"[You] might run a Linux server with a Web interface that accesses Windows servers in the background, for example. Then, you could add more software to that," said Wade.

Also at LinuxWorld, HP will announce that its OSMS solutions and implementation blueprints are now available for use by resellers, in addition to HP staffers.

Channel partners will be able to deploy the blueprints free of charge among their own customers, according to Wade. But resellers would work through standard distribution channels, to use the blueprints with HP products, and to receive support from HP.

Up to now, most users of HP's support services have been larger customers, "especially customers in the financial srvices, oil and gas and petrochemical, pharmaceutical, entertainment, and telecommunication verticals," notes Raven Zachary, an analyst at The 451 Group, in a new report being released this week.

Wade told LinuxPlanet that HP first unveiled OSMS earlier this year. "We've been looking at growing the channel [for Linux]. But in our earlier announcement, we didn't have all the pieces in place to support the channel. This will bring Linux out to a much broader set of customers," he elaborated.

New OSMS blueprints to be announced at LinuxWorld include Database Server Blueprints, scheduled for availability in late August, and open source Directory Services Blueprints, slated for the fall.

Meanwhile, HP's new solution stack for Oracle 10g with RAC, also being announced at LinuxWorld, is pre-tested and available now. The stack runs on HP ProLiant BL25p and BL45p server blades running RHEL 4, Wade told LinuxPlanet.

Will the new tweaks to HP's support, distribution, and product strategies really work? As many industry observers still see things, customers still want a single point of software support--or a "single throat to choke." But in his new report, The 451 Group's Zachary discusses his finding that enterprise users are looking more and more these days to application and OS vendors than to "pure-play open source stack providers" for assurance of support.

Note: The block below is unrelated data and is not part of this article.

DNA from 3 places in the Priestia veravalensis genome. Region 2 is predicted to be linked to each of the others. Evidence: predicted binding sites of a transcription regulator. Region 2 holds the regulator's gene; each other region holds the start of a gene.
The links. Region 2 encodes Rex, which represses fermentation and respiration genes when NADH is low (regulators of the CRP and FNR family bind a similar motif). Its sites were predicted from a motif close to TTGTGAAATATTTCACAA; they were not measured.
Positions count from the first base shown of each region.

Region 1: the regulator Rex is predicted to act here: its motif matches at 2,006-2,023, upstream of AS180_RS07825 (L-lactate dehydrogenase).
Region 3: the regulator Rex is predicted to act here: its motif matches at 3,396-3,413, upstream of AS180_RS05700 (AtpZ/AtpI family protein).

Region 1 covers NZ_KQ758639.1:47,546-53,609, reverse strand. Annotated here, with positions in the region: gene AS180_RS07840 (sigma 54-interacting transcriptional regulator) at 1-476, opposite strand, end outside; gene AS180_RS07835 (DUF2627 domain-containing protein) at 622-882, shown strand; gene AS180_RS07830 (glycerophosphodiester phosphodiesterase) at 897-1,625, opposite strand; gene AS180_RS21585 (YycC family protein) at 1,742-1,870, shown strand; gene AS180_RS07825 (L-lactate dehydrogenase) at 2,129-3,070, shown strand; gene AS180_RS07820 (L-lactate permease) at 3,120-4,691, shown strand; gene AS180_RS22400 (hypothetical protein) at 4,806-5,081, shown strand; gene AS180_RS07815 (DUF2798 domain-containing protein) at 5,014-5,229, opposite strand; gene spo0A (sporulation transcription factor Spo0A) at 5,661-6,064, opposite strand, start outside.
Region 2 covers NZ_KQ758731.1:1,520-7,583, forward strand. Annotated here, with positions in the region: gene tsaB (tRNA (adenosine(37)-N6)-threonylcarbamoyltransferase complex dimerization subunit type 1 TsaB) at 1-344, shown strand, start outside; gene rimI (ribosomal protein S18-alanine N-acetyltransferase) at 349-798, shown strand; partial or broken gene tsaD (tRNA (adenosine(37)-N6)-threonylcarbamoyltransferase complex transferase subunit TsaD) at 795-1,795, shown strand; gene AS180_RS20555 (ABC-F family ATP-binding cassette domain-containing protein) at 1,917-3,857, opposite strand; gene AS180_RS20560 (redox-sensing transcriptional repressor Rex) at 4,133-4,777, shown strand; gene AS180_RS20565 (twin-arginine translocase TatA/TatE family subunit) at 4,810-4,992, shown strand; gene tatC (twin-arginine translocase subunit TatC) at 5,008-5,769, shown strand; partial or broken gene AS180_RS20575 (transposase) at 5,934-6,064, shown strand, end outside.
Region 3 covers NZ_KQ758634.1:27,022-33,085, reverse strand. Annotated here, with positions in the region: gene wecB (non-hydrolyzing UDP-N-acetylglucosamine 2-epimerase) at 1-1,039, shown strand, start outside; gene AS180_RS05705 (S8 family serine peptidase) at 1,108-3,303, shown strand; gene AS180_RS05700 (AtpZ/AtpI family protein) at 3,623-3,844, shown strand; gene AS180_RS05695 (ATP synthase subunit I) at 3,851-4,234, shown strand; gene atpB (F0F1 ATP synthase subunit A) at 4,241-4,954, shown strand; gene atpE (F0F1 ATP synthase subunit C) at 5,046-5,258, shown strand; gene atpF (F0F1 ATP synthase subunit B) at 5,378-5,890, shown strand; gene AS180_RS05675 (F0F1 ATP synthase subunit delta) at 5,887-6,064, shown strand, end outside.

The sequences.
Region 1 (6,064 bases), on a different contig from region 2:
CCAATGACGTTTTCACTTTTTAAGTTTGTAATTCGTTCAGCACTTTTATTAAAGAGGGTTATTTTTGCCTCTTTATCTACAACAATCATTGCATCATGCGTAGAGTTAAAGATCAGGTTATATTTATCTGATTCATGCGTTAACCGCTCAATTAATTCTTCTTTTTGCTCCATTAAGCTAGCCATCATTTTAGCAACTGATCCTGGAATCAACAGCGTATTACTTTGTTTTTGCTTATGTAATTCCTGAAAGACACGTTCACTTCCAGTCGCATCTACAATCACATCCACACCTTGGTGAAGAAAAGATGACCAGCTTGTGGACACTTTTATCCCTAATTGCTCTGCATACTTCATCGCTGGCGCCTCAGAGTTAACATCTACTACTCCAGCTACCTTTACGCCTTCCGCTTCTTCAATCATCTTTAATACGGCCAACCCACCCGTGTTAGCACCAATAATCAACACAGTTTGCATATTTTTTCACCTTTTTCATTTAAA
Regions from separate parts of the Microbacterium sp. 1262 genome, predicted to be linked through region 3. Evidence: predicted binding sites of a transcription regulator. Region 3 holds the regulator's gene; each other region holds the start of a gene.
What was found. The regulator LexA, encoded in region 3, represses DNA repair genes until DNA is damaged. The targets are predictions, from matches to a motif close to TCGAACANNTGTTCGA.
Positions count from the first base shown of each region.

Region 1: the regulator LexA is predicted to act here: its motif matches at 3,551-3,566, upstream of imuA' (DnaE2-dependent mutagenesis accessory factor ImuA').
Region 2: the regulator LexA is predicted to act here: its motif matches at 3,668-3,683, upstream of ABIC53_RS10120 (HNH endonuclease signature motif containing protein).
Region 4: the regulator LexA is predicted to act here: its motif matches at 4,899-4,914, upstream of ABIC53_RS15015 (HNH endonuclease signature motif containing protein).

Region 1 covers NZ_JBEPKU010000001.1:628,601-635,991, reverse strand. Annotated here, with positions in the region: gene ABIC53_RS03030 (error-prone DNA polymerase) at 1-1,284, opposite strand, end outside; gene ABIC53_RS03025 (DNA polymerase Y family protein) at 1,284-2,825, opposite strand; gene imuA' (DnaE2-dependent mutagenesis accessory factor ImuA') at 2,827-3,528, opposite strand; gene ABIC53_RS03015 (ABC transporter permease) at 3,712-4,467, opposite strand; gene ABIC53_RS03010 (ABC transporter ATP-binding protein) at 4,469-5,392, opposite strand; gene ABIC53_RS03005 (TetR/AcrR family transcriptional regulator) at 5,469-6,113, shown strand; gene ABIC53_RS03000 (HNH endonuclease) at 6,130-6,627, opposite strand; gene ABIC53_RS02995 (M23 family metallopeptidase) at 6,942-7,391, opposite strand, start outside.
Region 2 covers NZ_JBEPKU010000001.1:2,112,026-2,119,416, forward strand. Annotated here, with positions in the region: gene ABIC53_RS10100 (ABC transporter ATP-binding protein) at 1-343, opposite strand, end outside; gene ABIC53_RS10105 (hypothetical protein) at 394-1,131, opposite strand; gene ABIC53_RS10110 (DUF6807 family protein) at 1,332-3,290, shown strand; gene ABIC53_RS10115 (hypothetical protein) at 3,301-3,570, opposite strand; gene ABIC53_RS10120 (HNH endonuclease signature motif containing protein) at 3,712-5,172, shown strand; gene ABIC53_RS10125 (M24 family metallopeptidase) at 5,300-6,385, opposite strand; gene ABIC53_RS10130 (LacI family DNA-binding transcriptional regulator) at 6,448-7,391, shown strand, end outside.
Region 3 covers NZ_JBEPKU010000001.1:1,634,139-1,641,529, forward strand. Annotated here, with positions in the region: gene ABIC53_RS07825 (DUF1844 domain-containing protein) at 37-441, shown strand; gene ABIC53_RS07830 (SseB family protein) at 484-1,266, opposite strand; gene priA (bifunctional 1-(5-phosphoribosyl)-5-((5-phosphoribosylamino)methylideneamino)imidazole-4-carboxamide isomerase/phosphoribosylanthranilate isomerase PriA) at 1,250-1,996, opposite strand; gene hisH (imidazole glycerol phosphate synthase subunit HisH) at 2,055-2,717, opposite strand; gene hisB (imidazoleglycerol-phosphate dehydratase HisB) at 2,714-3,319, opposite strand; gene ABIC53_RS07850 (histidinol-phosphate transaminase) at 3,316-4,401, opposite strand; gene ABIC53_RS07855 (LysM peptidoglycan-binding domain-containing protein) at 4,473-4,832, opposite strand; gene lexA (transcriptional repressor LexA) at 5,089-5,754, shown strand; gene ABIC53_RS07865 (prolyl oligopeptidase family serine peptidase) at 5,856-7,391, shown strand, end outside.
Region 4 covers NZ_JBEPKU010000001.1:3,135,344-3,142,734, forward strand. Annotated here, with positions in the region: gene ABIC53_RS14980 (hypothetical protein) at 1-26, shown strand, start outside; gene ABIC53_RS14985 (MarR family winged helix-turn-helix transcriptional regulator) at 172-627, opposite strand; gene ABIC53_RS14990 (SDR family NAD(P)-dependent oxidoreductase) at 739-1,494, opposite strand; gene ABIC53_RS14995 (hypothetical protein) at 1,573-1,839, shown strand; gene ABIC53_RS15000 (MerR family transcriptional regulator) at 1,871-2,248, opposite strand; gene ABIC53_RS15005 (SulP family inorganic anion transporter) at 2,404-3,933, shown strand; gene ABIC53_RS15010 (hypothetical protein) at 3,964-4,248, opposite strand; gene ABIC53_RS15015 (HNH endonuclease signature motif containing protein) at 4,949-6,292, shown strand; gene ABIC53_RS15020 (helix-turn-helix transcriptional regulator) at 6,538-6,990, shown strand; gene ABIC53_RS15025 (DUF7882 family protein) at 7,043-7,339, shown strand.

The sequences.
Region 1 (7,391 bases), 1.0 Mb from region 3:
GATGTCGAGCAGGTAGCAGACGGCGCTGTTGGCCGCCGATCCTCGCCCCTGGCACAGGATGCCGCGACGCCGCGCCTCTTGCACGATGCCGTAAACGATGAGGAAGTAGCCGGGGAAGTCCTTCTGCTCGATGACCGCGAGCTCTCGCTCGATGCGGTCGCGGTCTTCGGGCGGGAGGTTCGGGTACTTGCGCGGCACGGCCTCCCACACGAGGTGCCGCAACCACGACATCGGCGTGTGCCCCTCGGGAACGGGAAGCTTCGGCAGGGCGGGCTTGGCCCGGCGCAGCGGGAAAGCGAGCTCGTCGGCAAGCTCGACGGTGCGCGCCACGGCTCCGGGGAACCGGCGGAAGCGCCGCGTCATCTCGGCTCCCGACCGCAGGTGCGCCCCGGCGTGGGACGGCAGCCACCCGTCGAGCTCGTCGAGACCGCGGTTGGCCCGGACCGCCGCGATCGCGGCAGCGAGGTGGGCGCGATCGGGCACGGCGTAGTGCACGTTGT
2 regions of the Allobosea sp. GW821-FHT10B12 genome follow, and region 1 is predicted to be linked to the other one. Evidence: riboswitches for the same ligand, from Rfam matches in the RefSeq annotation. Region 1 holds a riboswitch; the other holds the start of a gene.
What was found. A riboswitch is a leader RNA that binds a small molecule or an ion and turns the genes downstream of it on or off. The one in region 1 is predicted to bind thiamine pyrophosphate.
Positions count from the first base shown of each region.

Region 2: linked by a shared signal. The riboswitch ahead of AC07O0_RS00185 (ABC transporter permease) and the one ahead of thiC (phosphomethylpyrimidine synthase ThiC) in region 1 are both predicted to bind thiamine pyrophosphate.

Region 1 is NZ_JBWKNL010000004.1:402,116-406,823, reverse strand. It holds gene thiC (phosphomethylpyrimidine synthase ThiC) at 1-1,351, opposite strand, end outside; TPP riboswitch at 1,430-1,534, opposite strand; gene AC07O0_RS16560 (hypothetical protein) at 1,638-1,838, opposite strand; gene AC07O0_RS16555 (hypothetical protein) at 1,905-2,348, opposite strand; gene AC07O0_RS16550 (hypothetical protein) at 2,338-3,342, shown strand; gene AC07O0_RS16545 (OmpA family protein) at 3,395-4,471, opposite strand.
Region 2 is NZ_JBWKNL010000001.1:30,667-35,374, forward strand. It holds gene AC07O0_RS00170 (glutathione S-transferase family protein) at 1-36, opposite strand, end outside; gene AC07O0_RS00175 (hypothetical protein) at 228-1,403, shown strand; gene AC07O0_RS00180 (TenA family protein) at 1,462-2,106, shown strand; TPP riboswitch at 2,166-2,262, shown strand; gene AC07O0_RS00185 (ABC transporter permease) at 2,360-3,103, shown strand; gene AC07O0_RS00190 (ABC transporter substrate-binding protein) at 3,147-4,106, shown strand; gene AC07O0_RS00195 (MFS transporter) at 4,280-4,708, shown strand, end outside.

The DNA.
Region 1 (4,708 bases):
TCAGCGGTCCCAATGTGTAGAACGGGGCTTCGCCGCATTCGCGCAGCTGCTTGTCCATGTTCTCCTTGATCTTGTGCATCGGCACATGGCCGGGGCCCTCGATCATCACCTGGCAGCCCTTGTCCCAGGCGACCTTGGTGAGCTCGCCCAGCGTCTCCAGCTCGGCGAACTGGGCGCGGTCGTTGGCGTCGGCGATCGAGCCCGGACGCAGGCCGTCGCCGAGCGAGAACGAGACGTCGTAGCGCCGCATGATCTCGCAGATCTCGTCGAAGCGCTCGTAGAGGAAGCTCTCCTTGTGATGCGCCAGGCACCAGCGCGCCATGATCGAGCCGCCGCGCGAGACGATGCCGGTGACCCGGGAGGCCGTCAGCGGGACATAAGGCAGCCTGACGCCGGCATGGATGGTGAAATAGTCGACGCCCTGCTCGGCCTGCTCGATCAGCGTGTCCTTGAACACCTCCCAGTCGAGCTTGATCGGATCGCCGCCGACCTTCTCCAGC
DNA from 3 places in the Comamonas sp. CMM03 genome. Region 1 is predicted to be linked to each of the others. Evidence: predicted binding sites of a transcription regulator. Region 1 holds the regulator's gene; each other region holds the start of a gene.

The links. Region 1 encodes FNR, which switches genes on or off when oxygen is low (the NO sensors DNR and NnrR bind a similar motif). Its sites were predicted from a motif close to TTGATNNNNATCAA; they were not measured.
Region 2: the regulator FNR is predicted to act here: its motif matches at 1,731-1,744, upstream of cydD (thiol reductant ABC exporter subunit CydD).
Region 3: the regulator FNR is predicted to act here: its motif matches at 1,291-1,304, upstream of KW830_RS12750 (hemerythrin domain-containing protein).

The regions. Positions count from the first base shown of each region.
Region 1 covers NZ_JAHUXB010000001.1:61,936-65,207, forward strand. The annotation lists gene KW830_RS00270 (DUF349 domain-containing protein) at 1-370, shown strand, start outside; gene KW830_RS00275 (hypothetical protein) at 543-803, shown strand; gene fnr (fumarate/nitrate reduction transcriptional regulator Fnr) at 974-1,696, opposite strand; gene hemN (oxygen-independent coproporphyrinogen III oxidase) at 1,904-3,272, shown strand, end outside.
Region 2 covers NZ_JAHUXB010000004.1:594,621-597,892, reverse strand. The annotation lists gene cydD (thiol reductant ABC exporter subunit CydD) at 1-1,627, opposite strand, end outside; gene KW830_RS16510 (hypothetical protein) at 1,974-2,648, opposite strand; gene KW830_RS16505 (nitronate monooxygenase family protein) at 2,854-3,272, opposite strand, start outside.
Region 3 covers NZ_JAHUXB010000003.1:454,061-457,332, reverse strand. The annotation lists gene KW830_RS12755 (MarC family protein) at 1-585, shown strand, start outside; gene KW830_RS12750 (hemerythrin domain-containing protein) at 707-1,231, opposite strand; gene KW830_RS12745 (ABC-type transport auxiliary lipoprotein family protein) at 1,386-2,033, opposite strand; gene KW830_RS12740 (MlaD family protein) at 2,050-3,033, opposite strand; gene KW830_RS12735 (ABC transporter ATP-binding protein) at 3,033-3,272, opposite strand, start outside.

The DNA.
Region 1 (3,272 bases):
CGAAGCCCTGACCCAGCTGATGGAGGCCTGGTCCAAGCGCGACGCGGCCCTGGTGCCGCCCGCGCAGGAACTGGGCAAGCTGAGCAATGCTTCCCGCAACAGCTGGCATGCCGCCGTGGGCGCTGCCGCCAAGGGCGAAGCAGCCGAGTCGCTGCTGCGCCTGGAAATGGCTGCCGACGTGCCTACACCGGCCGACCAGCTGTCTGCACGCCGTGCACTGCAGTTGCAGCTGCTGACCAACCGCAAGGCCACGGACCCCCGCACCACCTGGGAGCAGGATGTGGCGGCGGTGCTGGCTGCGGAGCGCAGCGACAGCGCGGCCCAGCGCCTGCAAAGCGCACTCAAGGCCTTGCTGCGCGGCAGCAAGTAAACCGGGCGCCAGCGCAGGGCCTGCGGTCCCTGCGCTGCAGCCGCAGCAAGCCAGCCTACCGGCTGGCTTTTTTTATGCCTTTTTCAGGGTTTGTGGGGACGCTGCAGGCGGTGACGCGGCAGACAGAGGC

"IBM, as in so many other areas, is HP's primary competitor in open source support, although HP has far less in terms of proprietary software assets, such as application servers, to protect. Novell, Unisys and Sun are likely competitors for HP as well," Zachary writes in the report, which is entitled "Stack and Deliver--An analysis of open source stack providers, with recommendation for vendors and their customers."

"HP has more of a co-opetition relationship with JBoss, which does not compensate HP for referrals. HP can rach a larger customer base and support JBoss integrated with both open source and closed source server technologies."

Zachary also points out that JBoss is an integral part of HP's OSMS. "All may be up for review once the Red Hat acquisition of JBoss closes, but from a technology standpoint at least, we see no more conflicts than prior to the deal," according to the 451 analyst.